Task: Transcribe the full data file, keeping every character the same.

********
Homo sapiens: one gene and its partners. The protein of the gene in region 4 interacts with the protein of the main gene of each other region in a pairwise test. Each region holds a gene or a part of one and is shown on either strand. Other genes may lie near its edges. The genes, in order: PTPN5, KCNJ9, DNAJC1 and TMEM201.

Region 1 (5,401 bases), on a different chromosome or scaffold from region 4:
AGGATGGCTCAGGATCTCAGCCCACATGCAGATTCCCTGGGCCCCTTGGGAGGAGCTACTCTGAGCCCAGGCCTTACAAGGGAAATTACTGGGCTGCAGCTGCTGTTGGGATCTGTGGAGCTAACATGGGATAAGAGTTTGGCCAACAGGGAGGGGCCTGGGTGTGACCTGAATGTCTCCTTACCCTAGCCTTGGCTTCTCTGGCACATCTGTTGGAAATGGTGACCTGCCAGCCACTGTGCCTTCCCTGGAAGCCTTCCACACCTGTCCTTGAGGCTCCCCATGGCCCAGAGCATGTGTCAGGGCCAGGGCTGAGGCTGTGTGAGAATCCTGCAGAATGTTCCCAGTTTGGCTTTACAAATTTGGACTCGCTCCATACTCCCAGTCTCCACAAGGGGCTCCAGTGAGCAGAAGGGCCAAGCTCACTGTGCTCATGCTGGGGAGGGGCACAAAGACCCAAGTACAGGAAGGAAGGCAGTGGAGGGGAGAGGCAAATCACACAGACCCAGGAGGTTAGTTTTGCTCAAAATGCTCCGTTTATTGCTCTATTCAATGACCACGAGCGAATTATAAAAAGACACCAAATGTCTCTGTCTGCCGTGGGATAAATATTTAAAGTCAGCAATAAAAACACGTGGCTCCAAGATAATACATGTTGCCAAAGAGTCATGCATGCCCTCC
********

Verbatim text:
Homo sapiens: one gene and its partners. The protein of the gene in region 4 interacts with the protein of the main gene of each other region in a pairwise test. Each region holds a gene or a part of one and is shown on either strand. Other genes may lie near its edges. The genes, in order: PTPN5, KCNJ9, DNAJC1 and TMEM201.

Region 1 (5,401 bases), on a different chromosome or scaffold from region 4:
AGGATGGCTCAGGATCTCAGCCCACATGCAGATTCCCTGGGCCCCTTGGGAGGAGCTACTCTGAGCCCAGGCCTTACAAGGGAAATTACTGGGCTGCAGCTGCTGTTGGGATCTGTGGAGCTAACATGGGATAAGAGTTTGGCCAACAGGGAGGGGCCTGGGTGTGACCTGAATGTCTCCTTACCCTAGCCTTGGCTTCTCTGGCACATCTGTTGGAAATGGTGACCTGCCAGCCACTGTGCCTTCCCTGGAAGCCTTCCACACCTGTCCTTGAGGCTCCCCATGGCCCAGAGCATGTGTCAGGGCCAGGGCTGAGGCTGTGTGAGAATCCTGCAGAATGTTCCCAGTTTGGCTTTACAAATTTGGACTCGCTCCATACTCCCAGTCTCCACAAGGGGCTCCAGTGAGCAGAAGGGCCAAGCTCACTGTGCTCATGCTGGGGAGGGGCACAAAGACCCAAGTACAGGAAGGAAGGCAGTGGAGGGGAGAGGCAAATCACACAGACCCAGGAGGTTAGTTTTGCTCAAAATGCTCCGTTTATTGCTCTATTCAATGACCACGAGCGAATTATAAAAAGACACCAAATGTCTCTGTCTGCCGTGGGATAAATATTTAAAGTCAGCAATAAAAACACGTGGCTCCAAGATAATACATGTTGCCAAAGAGTCATGCATGCCCTCC